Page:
After letter carrying and a stint in the Army, Prine gave songwriting and performing a try. Not a bad decision. By 1980, nearly a decade after his well-received debut, Prine moved to Nashville; a year later he formed his own label Oh Boy Records with manager Al Bunetta. Among Prine's Oh Boy releases are Grammy winners The Missing Years (1991) and Fair & Square (2005).
He is now touring in support of his latest release In Person & On Stage, a live collection of 14 career-spanning songs. And, indirectly, he is supporting Broken Hearts & Dirty Windows: Songs of John Prine, a June release of Prine covers by some of today's hippest artists including The Avett Brothers, Old Crow Medicine Show, Drive-By Truckers, Josh Ritter, and Louisville's own My Morning Jacket, covering All The Best.
Despite never making chart-topping records, Prine has enjoyed a richly successful 40-year career, earning a loyal fan base and immense respect from peers and critics alike. He has sung with Margo Timmons, Iris DeMent, Dar Williams, Nanci Griffith, and Emmylou Harris to name a few. He has worked with Bruce Springsteen, Tom Petty, and John Mellencamp. He even had a small role in Mellencamp's 1992 film Falling From Grace. And perhaps the highest compliment is when other notable songwriters cover a writer's songs. Songwriters who have recorded Prine compositions include Johnny Cash, Bonnie Raitt, the Everly Brothers, John Denver, Kris Kristofferson, Natalie Merchant, Carly Simon, and Ben Harper.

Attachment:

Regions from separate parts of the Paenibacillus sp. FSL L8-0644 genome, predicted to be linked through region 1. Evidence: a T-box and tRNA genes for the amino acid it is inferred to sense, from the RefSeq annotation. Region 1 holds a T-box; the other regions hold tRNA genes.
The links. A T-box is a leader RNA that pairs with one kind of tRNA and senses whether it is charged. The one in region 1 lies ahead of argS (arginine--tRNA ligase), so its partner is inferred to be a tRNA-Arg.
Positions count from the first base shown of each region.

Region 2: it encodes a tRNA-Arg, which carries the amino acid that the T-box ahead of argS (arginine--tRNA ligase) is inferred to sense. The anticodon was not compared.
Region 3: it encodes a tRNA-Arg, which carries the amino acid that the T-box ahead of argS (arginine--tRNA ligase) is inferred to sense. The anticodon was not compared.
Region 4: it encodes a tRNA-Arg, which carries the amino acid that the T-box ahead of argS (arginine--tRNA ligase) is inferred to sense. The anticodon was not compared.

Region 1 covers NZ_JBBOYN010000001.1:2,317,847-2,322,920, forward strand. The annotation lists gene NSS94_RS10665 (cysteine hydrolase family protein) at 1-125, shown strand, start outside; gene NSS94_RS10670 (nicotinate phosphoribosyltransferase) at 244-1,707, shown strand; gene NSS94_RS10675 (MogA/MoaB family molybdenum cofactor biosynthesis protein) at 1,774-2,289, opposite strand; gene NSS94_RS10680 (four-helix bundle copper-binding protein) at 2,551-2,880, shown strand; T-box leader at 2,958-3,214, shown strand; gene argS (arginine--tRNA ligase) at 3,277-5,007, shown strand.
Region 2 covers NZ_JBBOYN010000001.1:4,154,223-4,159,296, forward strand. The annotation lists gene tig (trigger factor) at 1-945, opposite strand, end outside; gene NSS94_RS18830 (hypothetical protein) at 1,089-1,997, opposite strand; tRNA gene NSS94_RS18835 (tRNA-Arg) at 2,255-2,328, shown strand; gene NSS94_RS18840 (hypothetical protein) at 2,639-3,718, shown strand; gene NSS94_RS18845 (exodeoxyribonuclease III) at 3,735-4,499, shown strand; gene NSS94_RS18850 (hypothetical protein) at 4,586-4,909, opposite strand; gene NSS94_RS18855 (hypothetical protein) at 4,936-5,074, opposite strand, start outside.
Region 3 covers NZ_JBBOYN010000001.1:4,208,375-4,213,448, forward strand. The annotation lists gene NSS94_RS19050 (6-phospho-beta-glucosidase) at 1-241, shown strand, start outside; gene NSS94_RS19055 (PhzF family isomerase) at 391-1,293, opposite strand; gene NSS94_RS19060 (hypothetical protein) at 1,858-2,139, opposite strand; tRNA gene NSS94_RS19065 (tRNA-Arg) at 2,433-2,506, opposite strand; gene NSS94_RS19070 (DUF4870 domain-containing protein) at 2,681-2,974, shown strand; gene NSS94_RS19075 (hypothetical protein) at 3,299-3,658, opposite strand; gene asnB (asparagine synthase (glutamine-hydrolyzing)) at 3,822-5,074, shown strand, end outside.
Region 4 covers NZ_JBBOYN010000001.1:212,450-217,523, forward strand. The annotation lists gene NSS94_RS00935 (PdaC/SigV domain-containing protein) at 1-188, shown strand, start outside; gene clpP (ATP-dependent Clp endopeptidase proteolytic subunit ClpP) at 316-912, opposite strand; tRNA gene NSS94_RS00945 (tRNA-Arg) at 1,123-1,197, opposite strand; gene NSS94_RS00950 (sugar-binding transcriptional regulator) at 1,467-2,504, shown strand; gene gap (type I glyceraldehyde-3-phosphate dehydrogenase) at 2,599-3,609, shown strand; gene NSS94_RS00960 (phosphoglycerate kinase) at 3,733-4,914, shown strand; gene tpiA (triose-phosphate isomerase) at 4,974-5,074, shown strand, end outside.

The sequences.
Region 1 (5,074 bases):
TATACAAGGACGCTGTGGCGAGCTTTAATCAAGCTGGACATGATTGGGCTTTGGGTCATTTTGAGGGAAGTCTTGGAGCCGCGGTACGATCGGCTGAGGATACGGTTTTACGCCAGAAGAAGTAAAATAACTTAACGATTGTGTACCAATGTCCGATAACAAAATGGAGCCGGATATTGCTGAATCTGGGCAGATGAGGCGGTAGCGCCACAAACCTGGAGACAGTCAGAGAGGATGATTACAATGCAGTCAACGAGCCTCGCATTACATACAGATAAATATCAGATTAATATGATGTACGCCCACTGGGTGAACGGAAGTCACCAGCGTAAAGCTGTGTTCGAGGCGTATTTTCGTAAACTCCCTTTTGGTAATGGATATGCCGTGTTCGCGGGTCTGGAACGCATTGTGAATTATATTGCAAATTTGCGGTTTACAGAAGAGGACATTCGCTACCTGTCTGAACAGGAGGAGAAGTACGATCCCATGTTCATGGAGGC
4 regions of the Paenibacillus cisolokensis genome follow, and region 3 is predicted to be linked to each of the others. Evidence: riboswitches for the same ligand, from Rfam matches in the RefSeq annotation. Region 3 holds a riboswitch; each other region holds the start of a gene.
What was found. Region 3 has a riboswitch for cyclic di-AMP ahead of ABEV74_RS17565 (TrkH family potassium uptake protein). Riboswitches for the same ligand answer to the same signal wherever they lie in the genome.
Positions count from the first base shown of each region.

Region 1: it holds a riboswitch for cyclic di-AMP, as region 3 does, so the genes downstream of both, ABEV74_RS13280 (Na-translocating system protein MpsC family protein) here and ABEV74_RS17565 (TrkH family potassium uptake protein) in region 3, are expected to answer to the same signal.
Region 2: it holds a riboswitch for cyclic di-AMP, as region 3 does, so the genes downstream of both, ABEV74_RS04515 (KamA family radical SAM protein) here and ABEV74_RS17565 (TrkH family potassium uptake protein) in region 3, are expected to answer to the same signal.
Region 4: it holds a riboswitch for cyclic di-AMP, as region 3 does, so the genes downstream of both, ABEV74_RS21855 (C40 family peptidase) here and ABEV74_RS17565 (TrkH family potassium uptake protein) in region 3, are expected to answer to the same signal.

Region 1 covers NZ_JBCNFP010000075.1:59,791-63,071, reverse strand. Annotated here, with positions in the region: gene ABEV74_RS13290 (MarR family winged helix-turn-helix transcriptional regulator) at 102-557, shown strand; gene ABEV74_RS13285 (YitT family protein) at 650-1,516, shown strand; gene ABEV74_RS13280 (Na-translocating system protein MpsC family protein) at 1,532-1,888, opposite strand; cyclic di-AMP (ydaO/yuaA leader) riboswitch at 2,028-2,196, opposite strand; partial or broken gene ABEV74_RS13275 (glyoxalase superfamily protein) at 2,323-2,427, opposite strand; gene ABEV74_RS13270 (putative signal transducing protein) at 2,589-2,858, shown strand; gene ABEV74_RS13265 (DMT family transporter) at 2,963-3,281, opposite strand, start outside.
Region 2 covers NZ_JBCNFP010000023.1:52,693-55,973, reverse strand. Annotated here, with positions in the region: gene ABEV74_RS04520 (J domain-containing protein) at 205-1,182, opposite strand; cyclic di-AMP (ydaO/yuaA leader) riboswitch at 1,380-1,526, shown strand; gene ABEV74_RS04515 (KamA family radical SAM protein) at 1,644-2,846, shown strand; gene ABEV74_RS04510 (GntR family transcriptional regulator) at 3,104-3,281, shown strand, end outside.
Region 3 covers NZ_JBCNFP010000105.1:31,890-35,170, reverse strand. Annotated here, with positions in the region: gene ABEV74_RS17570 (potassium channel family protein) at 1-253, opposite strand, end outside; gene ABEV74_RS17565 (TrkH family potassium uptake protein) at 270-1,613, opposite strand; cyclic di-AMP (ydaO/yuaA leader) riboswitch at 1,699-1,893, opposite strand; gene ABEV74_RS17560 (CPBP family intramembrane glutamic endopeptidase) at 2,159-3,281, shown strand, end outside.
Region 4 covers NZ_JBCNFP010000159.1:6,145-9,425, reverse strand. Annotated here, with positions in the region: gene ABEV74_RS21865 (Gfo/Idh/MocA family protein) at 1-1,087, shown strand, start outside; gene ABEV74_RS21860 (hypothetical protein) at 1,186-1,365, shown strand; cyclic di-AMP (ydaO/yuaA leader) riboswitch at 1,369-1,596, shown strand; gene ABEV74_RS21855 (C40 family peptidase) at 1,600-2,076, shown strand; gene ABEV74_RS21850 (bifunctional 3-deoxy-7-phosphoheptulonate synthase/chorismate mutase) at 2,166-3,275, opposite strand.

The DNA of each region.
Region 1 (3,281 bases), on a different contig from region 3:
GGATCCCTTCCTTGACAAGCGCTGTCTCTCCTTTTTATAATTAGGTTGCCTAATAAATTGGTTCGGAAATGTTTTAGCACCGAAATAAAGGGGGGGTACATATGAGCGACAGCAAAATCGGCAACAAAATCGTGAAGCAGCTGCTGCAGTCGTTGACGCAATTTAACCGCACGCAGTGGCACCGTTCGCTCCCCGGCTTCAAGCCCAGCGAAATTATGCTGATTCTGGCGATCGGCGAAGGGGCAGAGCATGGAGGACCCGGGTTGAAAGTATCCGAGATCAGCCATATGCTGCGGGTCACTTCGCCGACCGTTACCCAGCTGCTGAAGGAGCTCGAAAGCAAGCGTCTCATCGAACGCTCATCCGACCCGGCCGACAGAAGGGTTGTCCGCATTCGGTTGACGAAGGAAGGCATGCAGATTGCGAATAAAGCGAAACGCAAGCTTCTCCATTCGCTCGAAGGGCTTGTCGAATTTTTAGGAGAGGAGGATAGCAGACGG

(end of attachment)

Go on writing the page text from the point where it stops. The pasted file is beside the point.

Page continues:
Prine's songs capture people with a respectful and accurate eye. They are often a combination of laughter and ters that, while often a delicate balance for any writer, depict how life truly is. He observes and writes about seemingly ordinary lives, which can be extraordinary. In 2003, he was given a Lifetime Achievement Award for songwriting by the UK's BBC Radio 2 and was inducted into the Nashville Songwriters Hall of Fame.
Oh and since he'll be in Kentucky for the Palace show, it's a good bet he'll perform Paradise, a song from his 1971 self-titled debut album that he wrote for his father about coal mining in the Bluegrass. ("And daddy won't you take me back to Muhlenberg County.")
Prine's opening act Sara Watkins was impressive when she played in town at Forecastle Festival this July. While fans remember her from Nickle Creek, she has been touring seemingly constantly over the past year promoting her fine eponymous debut, which was produced by Led Zeppelin's John Paul Jones. She wrote or co-wrote eight of the 14 songs on the record, but she also can make her fiddle sing to old songs by the likes of Jimmie Rodgers and John Hartford.
Tickets for this Friday's show are $75.00, $55.00, and $45.00. For ticket information, contact The Louisville Palace box office.